The British Prime Minister Tony Blair has said there will be no return to power-sharing government in the North of Ireland unless all activity by the Provisional IRA ceases.
The Irish Taoiseach Bertie Ahern and Mr Blair are to meet in London on Friday and are expected to assess the prospects for fully implementing the 1998 Good Friday Agreement.
Mr Blair said at Westminster today that he had consistently made clear there was no way the power-sharing institutions in the North could be allowed to function again without a total cessation of all IRA activity.
But it was important to try to reach agreement backed by all parties. “That has to be on a clear, shared democratic understanding.”
Responding to a question from Ulster Unionists, Mr Blair said: “I can assure you that there is no way we will be trying to force people into an executive and shared power with people unless they are prepared to give up their paramilitary activity completely.”
He added: “If the IRA do definitely and clearly cease paramilitary activity and give it up, so that that campaign of violence in all its aspects becomes a thing of the past, I hope that the DUP and the UUP will be prepared to go into Government with them.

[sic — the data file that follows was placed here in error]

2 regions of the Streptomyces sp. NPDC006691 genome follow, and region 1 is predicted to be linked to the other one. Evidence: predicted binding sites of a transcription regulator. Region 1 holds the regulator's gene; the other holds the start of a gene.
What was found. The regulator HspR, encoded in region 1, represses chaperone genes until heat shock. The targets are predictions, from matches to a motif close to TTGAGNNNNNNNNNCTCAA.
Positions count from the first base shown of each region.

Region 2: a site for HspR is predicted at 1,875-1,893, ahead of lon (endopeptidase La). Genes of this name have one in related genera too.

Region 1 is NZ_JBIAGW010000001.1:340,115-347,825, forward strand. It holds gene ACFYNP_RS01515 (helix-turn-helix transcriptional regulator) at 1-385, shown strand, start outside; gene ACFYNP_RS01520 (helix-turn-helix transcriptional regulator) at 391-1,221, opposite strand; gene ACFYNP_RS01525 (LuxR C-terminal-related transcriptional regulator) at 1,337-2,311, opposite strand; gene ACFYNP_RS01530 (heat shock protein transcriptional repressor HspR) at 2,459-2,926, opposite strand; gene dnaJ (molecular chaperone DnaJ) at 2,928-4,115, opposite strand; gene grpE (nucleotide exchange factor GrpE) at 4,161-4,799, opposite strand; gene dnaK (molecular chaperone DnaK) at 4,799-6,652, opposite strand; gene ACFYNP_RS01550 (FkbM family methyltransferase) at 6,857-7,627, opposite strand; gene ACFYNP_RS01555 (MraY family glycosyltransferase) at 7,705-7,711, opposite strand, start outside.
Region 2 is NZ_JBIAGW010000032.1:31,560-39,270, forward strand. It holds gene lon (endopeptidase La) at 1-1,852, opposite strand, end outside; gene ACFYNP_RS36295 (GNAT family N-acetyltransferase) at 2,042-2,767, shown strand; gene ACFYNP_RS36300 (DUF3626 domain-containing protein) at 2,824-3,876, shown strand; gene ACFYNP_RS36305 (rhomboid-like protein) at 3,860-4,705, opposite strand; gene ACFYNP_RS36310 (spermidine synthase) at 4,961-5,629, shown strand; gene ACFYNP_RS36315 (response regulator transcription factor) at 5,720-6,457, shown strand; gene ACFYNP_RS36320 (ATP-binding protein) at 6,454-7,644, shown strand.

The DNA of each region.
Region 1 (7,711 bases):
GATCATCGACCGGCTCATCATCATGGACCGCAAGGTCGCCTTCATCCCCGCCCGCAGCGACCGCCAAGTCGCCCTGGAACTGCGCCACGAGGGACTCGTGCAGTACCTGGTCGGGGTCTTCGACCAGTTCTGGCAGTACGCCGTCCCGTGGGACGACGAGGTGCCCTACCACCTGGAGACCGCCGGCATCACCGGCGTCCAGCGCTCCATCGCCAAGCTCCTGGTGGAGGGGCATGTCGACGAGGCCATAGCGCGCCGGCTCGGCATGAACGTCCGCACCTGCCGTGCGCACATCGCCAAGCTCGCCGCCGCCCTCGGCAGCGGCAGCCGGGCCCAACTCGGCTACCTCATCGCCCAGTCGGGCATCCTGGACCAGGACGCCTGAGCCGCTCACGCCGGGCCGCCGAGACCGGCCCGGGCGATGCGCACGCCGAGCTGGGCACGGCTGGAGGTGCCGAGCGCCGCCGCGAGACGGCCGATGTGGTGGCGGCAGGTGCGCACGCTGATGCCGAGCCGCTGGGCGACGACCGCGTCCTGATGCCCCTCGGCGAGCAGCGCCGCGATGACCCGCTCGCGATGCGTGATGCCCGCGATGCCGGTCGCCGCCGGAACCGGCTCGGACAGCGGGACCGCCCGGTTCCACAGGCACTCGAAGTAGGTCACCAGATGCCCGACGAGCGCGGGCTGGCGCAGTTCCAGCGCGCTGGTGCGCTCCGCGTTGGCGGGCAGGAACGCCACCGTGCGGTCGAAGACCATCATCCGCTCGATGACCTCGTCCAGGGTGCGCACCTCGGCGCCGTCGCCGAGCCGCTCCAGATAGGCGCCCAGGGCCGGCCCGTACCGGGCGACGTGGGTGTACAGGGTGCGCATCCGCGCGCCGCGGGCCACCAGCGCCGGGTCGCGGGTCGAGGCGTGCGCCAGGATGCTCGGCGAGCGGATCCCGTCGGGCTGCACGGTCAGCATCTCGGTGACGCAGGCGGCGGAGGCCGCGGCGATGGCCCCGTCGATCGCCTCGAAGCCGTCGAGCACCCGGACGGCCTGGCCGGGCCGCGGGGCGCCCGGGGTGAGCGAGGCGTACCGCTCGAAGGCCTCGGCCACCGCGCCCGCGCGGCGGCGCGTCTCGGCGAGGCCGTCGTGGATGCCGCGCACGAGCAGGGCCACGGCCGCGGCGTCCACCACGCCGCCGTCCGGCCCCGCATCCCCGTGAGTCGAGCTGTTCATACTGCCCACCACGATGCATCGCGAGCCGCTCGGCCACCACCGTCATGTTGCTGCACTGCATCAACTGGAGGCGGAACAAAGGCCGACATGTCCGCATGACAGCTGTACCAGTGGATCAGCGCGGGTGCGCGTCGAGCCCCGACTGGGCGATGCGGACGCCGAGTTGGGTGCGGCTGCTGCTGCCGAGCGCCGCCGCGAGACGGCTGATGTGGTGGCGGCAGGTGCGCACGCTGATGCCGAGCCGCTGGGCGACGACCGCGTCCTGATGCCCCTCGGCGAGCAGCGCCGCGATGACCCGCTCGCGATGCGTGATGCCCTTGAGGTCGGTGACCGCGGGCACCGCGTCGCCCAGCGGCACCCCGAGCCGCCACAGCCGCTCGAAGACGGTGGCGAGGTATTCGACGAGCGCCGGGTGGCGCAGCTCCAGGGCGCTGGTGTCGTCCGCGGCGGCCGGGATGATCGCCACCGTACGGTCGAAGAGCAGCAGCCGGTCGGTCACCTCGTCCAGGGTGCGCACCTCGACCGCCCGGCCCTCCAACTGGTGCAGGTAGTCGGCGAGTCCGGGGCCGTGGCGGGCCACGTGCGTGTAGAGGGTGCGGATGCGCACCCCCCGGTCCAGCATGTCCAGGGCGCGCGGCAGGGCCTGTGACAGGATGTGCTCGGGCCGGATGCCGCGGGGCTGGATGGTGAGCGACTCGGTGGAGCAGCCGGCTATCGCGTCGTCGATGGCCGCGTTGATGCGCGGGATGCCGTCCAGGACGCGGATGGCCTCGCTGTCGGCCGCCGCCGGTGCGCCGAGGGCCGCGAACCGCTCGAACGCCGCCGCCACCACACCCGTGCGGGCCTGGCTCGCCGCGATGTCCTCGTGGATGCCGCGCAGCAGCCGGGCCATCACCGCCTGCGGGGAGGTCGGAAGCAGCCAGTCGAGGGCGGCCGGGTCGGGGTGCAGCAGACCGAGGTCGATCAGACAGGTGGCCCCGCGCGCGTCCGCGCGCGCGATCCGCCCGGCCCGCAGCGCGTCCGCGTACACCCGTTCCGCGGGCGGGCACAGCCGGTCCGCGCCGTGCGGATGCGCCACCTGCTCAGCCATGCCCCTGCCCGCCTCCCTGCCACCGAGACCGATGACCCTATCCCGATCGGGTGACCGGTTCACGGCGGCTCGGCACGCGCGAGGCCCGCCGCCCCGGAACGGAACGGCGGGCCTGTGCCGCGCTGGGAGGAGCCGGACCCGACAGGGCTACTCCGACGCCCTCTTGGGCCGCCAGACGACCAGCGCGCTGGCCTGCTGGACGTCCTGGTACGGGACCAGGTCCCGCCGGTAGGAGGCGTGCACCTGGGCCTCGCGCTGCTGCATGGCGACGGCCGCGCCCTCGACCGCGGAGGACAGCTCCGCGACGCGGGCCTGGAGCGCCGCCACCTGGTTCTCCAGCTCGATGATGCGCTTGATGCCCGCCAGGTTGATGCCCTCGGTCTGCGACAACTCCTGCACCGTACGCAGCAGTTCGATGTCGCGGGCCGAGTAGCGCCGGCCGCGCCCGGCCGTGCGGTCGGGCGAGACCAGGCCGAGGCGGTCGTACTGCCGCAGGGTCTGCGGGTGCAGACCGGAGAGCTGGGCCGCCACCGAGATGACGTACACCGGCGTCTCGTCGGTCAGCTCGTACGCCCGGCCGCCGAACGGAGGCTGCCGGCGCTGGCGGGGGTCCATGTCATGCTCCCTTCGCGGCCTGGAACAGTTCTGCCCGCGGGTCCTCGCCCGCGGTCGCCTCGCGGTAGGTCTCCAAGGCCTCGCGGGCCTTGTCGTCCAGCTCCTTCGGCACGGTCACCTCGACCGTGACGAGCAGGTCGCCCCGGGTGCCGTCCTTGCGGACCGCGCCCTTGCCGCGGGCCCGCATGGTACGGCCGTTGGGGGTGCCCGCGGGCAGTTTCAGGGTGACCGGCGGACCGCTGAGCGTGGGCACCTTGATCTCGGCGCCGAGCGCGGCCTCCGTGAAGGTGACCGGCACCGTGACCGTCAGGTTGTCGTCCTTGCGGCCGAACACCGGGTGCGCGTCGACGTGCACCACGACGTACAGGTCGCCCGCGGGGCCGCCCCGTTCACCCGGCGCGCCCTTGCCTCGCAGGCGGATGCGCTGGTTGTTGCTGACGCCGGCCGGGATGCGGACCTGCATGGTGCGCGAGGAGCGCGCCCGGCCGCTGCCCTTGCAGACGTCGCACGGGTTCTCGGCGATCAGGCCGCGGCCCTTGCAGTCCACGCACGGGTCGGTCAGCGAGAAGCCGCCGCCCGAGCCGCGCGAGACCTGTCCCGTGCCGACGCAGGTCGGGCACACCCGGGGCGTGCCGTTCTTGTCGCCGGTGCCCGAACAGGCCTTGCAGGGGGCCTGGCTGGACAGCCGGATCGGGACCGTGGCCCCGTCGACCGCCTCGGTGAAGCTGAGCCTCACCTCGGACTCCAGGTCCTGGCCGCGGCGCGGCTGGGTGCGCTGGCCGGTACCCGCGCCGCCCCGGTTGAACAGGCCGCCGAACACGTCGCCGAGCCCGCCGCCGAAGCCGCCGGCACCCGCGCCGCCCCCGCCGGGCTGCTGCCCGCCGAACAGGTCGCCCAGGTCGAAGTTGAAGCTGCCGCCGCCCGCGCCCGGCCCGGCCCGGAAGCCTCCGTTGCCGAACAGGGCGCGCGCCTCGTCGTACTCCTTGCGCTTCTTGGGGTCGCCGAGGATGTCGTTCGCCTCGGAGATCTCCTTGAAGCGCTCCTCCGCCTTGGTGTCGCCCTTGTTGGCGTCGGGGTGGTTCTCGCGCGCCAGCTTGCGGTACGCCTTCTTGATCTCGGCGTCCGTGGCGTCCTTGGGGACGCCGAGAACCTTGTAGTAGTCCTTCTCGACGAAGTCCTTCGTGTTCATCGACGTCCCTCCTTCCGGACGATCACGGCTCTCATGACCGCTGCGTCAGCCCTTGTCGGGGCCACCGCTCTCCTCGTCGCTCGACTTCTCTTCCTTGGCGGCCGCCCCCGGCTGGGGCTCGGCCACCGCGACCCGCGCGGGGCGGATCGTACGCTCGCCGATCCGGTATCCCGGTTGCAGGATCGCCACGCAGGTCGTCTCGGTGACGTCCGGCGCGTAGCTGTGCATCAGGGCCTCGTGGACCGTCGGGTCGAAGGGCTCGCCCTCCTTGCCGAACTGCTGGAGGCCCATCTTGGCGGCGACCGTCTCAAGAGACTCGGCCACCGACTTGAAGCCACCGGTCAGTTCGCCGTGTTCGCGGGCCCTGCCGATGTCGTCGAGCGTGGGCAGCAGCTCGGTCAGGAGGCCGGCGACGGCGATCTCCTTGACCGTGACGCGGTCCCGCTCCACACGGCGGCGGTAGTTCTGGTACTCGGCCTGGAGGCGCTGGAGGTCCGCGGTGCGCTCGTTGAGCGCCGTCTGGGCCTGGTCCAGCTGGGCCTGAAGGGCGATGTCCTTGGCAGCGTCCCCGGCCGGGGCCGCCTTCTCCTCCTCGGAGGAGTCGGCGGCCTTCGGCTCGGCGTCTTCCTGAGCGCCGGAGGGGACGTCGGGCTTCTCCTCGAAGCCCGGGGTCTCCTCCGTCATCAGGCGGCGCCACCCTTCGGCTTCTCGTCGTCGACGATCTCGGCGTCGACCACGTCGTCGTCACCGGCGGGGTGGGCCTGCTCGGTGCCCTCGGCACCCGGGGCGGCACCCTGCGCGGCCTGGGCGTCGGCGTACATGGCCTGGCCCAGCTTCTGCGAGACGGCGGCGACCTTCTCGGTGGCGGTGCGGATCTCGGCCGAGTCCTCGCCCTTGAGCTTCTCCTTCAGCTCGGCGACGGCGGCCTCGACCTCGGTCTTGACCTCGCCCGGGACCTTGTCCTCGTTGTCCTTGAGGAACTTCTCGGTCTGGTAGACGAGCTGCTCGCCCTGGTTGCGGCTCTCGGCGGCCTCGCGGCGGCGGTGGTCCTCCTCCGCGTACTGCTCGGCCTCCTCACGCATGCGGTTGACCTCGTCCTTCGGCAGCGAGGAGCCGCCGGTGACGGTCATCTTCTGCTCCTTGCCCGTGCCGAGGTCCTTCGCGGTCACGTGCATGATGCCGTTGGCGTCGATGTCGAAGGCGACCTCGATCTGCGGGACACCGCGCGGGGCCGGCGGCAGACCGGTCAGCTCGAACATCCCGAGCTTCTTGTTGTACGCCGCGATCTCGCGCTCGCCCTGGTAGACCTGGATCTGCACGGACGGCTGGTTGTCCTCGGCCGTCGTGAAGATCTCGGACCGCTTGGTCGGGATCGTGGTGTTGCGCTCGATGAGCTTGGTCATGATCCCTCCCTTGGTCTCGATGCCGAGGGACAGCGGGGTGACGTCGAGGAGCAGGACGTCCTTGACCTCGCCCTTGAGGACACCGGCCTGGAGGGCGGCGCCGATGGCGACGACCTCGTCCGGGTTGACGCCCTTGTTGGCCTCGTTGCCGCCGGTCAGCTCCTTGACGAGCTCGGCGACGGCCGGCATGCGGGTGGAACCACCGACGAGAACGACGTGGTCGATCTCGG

“In my view the challenge is for the IRA to give up violence completely but then the challenge is for all the parties to come together and make the executive and all the institutions work.”
Nationalist frustration has continued to mount over the pace of progress in the ongoing talks in Belfast to review the 1998 accord.
While the Ulster Unionists have openly boycotted the talks, Ian Paisley’s DUP have apparently sought to limit and delay the talks until after elections to the Westminster parliament next year.
Sinn Féin’s Alex Maskey said yesterday that it was the responsibility of the two governments to take the lead in the review and to ensure that it results in the maximum benefit possible for the overall process.
“This will not happen by narrowing the focus of the discussions, resulting in a failure to address other crucial matters which fall under the review remit,” Mr Maskey said.
He said the review agenda could not be narrowed to suit the agenda of the DUP or any other single party.
“As far back as last December, Sinn Féin presented the British government with an extensive list of issues which needed to be addressed as part of the review process if it was to make a positive contribution to overall efforts to see the process put back on track and the political institutions re-established,” Mr Maskey added.